Great Whites of Guadalupe Island

There are many “best” spots in diving. If you looking for the “best” spot to see small creatures, sites in Indonesia or Papua New Guinea come to mind. The “best” spot for humpback whales has got to be Tonga. The “best” kelp beds have got to be in California. While there are several locations to view great white sharks worldwide, Isla de Guadalupe is now recognized as the best place to observe and photograph these top predators.

Guadalupe is unique among white shark diving destinations and has all a shark diver could ever ask for. First, Guadalupe is home to lots of sharks; you might have four or more at the cage at one time, and may see over a dozen different animals in three days of diving. Second, the water is very clear here, and visibility is often well over 100 feet! Third, the water is warm, averaging around 72°F. And, perhaps, best of all it is a short trip from California.

Isla de Guadalupe is located in Mexican waters, about 250 miles south of San Diego and about 100 miles offshore of Baja California. This truly remote volcanic island has towering cliffs, cinder cones, and plugs. The only human inhabitants of Guadalupe are a small contingent of Mexican sailors, and a handful of subsistence fishermen. There are, however, huge colonies of pennipeds on the island: Guadalupe fur seals, California sea lions, and elephant seals. These and the huge population of offshore tuna make this an ideal dining area for white sharks.

World-class dive/shark boats depart from both San Diego and Ensenada. Normally these boats take 16 divers with cage space for 8, so you get to spend half on the trip in a cage. Air is surface supplied, so bottom time is virtually limitless, and there are no clumsy tanks to bounce around in the cage. Usually the first shark appears shortly after the chumming begins.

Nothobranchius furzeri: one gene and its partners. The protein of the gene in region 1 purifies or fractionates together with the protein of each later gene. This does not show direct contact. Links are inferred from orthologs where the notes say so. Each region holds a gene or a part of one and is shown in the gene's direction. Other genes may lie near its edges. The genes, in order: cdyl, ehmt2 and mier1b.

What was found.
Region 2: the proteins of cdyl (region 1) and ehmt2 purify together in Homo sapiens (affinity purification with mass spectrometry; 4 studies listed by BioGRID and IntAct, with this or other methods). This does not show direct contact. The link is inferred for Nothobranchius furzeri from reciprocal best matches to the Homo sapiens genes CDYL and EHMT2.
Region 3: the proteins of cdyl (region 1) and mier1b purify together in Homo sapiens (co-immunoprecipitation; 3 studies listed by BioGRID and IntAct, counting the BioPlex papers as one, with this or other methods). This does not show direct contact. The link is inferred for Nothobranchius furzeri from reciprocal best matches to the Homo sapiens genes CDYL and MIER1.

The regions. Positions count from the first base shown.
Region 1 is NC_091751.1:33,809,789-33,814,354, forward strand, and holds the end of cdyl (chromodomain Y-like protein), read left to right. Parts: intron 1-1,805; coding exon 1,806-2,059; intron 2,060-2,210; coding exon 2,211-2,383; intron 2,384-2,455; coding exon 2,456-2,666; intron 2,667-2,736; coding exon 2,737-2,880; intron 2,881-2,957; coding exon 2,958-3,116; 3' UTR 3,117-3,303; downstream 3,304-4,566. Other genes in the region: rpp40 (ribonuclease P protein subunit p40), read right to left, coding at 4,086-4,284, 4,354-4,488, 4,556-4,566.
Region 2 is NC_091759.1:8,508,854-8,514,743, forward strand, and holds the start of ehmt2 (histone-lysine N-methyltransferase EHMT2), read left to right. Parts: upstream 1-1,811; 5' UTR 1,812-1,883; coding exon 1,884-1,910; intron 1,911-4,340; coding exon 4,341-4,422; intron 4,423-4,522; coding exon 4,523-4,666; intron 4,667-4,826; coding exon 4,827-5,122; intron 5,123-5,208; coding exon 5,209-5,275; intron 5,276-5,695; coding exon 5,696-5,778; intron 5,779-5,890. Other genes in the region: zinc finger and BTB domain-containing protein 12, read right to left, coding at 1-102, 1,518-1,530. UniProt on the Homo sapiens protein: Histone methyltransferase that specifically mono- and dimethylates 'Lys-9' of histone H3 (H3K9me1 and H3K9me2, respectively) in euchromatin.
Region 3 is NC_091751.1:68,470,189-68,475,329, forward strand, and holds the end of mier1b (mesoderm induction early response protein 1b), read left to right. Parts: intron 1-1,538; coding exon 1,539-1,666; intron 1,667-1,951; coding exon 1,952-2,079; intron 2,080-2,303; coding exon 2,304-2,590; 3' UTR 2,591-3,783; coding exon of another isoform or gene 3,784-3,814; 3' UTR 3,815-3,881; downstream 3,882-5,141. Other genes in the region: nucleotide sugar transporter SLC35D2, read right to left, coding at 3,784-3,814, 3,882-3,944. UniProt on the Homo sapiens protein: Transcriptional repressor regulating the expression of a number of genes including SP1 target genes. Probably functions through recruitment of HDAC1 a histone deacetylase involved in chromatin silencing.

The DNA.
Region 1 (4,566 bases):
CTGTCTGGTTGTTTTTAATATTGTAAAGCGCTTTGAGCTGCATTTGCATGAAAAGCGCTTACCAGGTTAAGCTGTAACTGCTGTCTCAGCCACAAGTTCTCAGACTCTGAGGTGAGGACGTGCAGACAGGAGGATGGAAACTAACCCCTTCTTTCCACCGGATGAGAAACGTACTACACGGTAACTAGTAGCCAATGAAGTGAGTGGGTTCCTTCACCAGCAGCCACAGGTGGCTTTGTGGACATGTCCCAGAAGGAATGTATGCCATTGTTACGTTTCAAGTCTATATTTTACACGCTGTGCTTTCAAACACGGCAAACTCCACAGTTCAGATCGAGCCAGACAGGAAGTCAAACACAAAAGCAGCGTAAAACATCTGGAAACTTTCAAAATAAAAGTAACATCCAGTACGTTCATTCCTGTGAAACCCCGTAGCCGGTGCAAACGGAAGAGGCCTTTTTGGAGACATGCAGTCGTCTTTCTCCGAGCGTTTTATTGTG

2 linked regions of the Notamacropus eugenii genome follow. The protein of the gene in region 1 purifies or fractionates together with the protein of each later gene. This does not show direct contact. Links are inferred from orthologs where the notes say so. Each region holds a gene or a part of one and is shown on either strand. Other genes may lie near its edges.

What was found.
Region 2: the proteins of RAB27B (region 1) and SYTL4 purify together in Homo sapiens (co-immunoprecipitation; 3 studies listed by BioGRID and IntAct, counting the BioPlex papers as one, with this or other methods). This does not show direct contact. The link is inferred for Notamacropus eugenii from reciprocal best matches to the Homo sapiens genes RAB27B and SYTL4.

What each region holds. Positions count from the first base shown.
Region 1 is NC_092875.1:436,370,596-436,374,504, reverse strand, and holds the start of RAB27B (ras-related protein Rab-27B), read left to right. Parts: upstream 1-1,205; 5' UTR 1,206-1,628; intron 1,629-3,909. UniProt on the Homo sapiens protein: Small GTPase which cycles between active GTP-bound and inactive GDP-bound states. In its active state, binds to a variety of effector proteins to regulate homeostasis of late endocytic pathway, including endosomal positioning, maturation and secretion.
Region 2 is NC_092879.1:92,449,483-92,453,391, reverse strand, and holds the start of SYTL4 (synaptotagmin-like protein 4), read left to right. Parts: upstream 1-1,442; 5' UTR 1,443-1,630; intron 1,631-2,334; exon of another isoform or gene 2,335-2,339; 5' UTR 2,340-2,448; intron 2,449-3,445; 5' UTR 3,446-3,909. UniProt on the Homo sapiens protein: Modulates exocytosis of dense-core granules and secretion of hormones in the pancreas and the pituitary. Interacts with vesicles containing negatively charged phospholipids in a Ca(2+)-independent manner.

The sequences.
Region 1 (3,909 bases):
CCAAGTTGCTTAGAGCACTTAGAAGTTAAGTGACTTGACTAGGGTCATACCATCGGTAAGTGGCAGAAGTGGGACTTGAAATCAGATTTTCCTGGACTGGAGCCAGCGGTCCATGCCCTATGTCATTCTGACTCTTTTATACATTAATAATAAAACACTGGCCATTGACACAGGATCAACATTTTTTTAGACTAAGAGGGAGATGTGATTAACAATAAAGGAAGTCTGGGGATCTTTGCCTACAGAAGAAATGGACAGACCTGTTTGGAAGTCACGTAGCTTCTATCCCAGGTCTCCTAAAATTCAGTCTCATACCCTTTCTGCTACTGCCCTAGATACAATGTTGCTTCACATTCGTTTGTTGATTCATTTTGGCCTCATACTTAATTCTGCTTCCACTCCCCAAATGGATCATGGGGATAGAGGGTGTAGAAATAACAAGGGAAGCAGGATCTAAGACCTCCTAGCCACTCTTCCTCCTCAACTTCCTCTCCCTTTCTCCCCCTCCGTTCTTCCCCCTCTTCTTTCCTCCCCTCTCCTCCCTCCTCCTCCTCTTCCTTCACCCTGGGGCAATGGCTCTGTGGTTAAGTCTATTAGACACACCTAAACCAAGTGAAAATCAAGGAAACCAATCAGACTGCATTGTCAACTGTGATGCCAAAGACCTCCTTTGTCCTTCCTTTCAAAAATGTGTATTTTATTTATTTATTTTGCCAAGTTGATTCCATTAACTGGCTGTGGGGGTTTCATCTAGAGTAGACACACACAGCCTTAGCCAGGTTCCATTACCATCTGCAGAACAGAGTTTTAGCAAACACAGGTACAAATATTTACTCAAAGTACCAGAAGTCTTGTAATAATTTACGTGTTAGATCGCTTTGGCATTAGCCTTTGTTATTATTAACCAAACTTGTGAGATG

Your first glimpse of a great white shark is truly a memorable experience. First, you notice a barely discernable speck in the distance that slowly assumes a shark-like appearance. Then you notice the length, perhaps as little as 9 feet, but sometimes over 16. Then you are impressed by the girth, these sharks are bigger around than you expect from their length. Lastly, you focus in on the mouth—and all those teeth.

Each shark also has its own personality. Usually the first sharks to show up are cautious, and hang out beyond the cage or underneath. Others are absolutely fearless from the very beginning and slowly swim inches from the cage. As the day progresses most become very comfortable and begin to take hang baits 10 feet or so from the cage. By the end of the day they are up close to the cage eyeing the divers within.

These sharks also have personalized hunting styles. Some will slowly and cautiously approach a hang bait, while others will move straight in. Still others are more cunning and will lurk in the depths, only to charge the bait from below with great speed and violence.

Some are sleek and clean with a flawless complexion. Others are scared by time and violent encounters with prey and other sharks. Adult female sharks usually have bite marks right behind the head. During mating males hold on to females with their teeth. Many of the male sharks nasty bite marks around the head, back and gills, presumably by other white sharks. Sharks of both sexes can have paired puncture or cut marks around their mouth, which are characteristic of pinniped bites.

Observing a great white shark from the safety of a cage has got to be one of the pinnacles of diving. But no picture or video can come close to the experience of meeting one face to face. Check out Guadalupe and you will understand just what I mean.

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